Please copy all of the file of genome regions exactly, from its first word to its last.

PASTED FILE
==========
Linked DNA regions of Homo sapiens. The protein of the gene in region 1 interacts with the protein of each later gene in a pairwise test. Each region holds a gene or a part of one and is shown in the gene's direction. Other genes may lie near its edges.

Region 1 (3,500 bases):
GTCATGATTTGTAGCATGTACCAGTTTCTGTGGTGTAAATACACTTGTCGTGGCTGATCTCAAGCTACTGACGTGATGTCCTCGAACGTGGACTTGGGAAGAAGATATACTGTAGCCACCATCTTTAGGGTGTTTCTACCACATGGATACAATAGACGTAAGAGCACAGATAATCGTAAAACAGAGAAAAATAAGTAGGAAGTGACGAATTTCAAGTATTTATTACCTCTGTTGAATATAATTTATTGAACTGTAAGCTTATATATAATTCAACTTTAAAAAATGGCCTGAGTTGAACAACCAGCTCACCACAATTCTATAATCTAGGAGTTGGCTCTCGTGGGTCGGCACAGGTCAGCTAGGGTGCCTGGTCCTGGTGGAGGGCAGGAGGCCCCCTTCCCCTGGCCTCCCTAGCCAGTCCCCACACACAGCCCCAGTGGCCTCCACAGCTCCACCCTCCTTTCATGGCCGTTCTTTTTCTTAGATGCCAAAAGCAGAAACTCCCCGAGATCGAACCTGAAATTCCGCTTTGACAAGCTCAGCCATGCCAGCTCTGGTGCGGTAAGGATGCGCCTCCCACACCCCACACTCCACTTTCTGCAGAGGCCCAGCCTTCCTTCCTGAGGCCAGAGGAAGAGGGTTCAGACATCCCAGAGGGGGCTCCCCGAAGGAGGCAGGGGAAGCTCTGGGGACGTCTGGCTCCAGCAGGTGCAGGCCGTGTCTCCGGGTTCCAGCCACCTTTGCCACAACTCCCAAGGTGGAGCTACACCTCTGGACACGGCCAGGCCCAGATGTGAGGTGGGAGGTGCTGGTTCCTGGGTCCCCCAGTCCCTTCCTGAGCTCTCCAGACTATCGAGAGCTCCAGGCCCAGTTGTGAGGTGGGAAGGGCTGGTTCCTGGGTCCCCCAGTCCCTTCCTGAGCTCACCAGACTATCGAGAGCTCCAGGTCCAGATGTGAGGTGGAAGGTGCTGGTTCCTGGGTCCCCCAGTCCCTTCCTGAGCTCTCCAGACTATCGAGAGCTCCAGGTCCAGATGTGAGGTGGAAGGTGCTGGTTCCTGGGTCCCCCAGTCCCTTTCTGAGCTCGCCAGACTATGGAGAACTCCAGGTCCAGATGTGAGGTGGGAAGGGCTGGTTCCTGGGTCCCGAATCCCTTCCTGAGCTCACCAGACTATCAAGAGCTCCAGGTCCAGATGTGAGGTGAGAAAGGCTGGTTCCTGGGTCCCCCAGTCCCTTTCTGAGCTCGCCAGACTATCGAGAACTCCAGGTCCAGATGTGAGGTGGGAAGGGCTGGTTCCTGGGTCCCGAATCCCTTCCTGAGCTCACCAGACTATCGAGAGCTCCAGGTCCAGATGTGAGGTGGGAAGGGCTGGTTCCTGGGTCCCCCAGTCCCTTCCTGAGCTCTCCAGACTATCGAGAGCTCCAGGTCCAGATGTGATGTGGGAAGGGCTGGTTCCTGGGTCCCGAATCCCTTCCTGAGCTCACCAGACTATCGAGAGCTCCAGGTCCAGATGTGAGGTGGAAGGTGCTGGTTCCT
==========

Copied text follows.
Linked DNA regions of Homo sapiens. The protein of the gene in region 1 interacts with the protein of each later gene in a pairwise test. Each region holds a gene or a part of one and is shown in the gene's direction. Other genes may lie near its edges.

Region 1 (3,500 bases):
GTCATGATTTGTAGCATGTACCAGTTTCTGTGGTGTAAATACACTTGTCGTGGCTGATCTCAAGCTACTGACGTGATGTCCTCGAACGTGGACTTGGGAAGAAGATATACTGTAGCCACCATCTTTAGGGTGTTTCTACCACATGGATACAATAGACGTAAGAGCACAGATAATCGTAAAACAGAGAAAAATAAGTAGGAAGTGACGAATTTCAAGTATTTATTACCTCTGTTGAATATAATTTATTGAACTGTAAGCTTATATATAATTCAACTTTAAAAAATGGCCTGAGTTGAACAACCAGCTCACCACAATTCTATAATCTAGGAGTTGGCTCTCGTGGGTCGGCACAGGTCAGCTAGGGTGCCTGGTCCTGGTGGAGGGCAGGAGGCCCCCTTCCCCTGGCCTCCCTAGCCAGTCCCCACACACAGCCCCAGTGGCCTCCACAGCTCCACCCTCCTTTCATGGCCGTTCTTTTTCTTAGATGCCAAAAGCAGAAACTCCCCGAGATCGAACCTGAAATTCCGCTTTGACAAGCTCAGCCATGCCAGCTCTGGTGCGGTAAGGATGCGCCTCCCACACCCCACACTCCACTTTCTGCAGAGGCCCAGCCTTCCTTCCTGAGGCCAGAGGAAGAGGGTTCAGACATCCCAGAGGGGGCTCCCCGAAGGAGGCAGGGGAAGCTCTGGGGACGTCTGGCTCCAGCAGGTGCAGGCCGTGTCTCCGGGTTCCAGCCACCTTTGCCACAACTCCCAAGGTGGAGCTACACCTCTGGACACGGCCAGGCCCAGATGTGAGGTGGGAGGTGCTGGTTCCTGGGTCCCCCAGTCCCTTCCTGAGCTCTCCAGACTATCGAGAGCTCCAGGCCCAGTTGTGAGGTGGGAAGGGCTGGTTCCTGGGTCCCCCAGTCCCTTCCTGAGCTCACCAGACTATCGAGAGCTCCAGGTCCAGATGTGAGGTGGAAGGTGCTGGTTCCTGGGTCCCCCAGTCCCTTCCTGAGCTCTCCAGACTATCGAGAGCTCCAGGTCCAGATGTGAGGTGGAAGGTGCTGGTTCCTGGGTCCCCCAGTCCCTTTCTGAGCTCGCCAGACTATGGAGAACTCCAGGTCCAGATGTGAGGTGGGAAGGGCTGGTTCCTGGGTCCCGAATCCCTTCCTGAGCTCACCAGACTATCAAGAGCTCCAGGTCCAGATGTGAGGTGAGAAAGGCTGGTTCCTGGGTCCCCCAGTCCCTTTCTGAGCTCGCCAGACTATCGAGAACTCCAGGTCCAGATGTGAGGTGGGAAGGGCTGGTTCCTGGGTCCCGAATCCCTTCCTGAGCTCACCAGACTATCGAGAGCTCCAGGTCCAGATGTGAGGTGGGAAGGGCTGGTTCCTGGGTCCCCCAGTCCCTTCCTGAGCTCTCCAGACTATCGAGAGCTCCAGGTCCAGATGTGATGTGGGAAGGGCTGGTTCCTGGGTCCCGAATCCCTTCCTGAGCTCACCAGACTATCGAGAGCTCCAGGTCCAGATGTGAGGTGGAAGGTGCTGGTTCCT